Many online marketing strategists will tell you to start a Facebook group for your business. I understand why it’s such a big part of the toolbox - you have a captivated audience, you can stop by and say hello at any time, and you create a community that interacts with each other.

In all of this, you are introducing yourself, your brand, and your services to a group of people that self-selected and said, “Yes, I’m interested!”.

But I can’t, in good conscious, have a hand in a platform designed to interrupt a day, to keep you on the site for as long as possible without any concern for your greater life and well-being when I’m building a family-centric lifestyle and committed to helping other families navigate this path for themselves.

Our country and, I’d say, the whole world has a Facebook problem.

The site (and others like it) are designed to be addictive. And they’ve done an incredible job. Everywhere I look, I see people’s eyes glued to their phone with a distracted and constant thumb-scroll action. You know, instinctively, these people are not checking a work email or getting ready to listen to a voicemail, they are scrolling Facebook, Instagram, Twitter, you name it. And they are doing it with one hand while the other distractedly guides their toddler along at the museum or park or playground.

According to Social Media Today, users spend an average of 116 minutes a day on all social media platforms. When we have an 8 hour work day and (attempt to) sleep 8 hours a night, that only leaves us with 8 hours left in the day to get everything else done. Only 8 hours to eat, run errands, do chores, exercise, and most importantly, spend time with family. When our eyes are glued to our phones for 50 minutes of those 8 hours, we are missing out on some serious precious moments with our kids.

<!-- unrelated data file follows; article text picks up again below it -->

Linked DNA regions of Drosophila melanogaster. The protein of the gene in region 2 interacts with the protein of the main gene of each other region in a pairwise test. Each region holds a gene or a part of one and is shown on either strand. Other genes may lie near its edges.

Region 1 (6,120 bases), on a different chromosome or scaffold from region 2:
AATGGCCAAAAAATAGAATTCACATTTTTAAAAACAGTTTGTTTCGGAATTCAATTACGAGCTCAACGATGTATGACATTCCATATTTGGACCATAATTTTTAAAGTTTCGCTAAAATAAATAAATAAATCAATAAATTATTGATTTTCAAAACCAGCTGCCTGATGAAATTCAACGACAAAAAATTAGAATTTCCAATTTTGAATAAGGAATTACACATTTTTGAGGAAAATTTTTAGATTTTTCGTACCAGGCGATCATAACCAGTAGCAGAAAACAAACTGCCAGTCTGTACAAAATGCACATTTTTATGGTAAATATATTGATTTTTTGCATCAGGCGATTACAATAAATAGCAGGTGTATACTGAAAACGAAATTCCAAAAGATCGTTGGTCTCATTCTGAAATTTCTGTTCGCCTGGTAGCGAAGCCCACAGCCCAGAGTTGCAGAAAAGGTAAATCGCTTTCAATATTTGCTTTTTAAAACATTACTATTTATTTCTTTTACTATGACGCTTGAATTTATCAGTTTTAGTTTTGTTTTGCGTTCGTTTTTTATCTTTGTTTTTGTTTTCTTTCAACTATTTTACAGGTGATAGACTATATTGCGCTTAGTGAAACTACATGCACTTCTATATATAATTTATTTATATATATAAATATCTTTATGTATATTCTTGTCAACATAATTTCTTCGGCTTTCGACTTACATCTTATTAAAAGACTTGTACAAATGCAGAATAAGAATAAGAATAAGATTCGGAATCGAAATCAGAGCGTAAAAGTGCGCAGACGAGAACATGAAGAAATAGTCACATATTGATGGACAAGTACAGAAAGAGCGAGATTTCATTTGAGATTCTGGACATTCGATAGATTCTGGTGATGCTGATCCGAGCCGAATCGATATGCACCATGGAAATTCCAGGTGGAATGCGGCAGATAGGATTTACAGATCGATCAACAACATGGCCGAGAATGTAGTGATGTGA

When I started my business, my goal was to have the freedom to design my schedule so I could be the kind of parent I wanted to be. And now my goal is to guide others through this process so they can achieve the same plan. I want you to be able to have the time to spend with your family. So, with Facebook’s nefarious tactics to keep you scrolling, I have a difficult time getting behind it.

You see - Venture-backed software companies - yes, that’s Facebook - make their money by keeping you on their sites for as long as possible. In 2017, Facebook made a cool 39.9 billion in ad revenue. The longer you’re in a browsing session on Facebook, the more ad dollars and investment the company can command. This is the model. And since this is the model, these sites are designed not with the best user experience in mind, but with the aim to make you never want to leave.

I know what you’re thinking. “Don’t you have a Facebook account, Meghan?

Yes, I do use Facebook. And I’m part of a few groups. But I have made a serious effort to schedule in the work I need to do on Facebook and stop myself from getting lost in the vortex.

So I won’t start a Facebook group.

However, I do have a lot to share with you guys and I need to find the best way to reach you. A way that doesn’t interrupt your day and take you away from your kids. A way that allows you to interact intentionally and on your own timetable. If you have any ideas, I would seriously love to hear them. What are you thoughts on Facebook? Do you see it as the downfall of humanity or just another tool with only the power you give it? Something in between?

I’m not sure exactly where Facebook falls for me, but I have seen the power it commands and I don’t want to feed it any more than I have to.

For now, I’ll be popping into you inbox every so often and you can schedule your time to interact. For some reason, email does not hold the same power over people and that’s a good thing.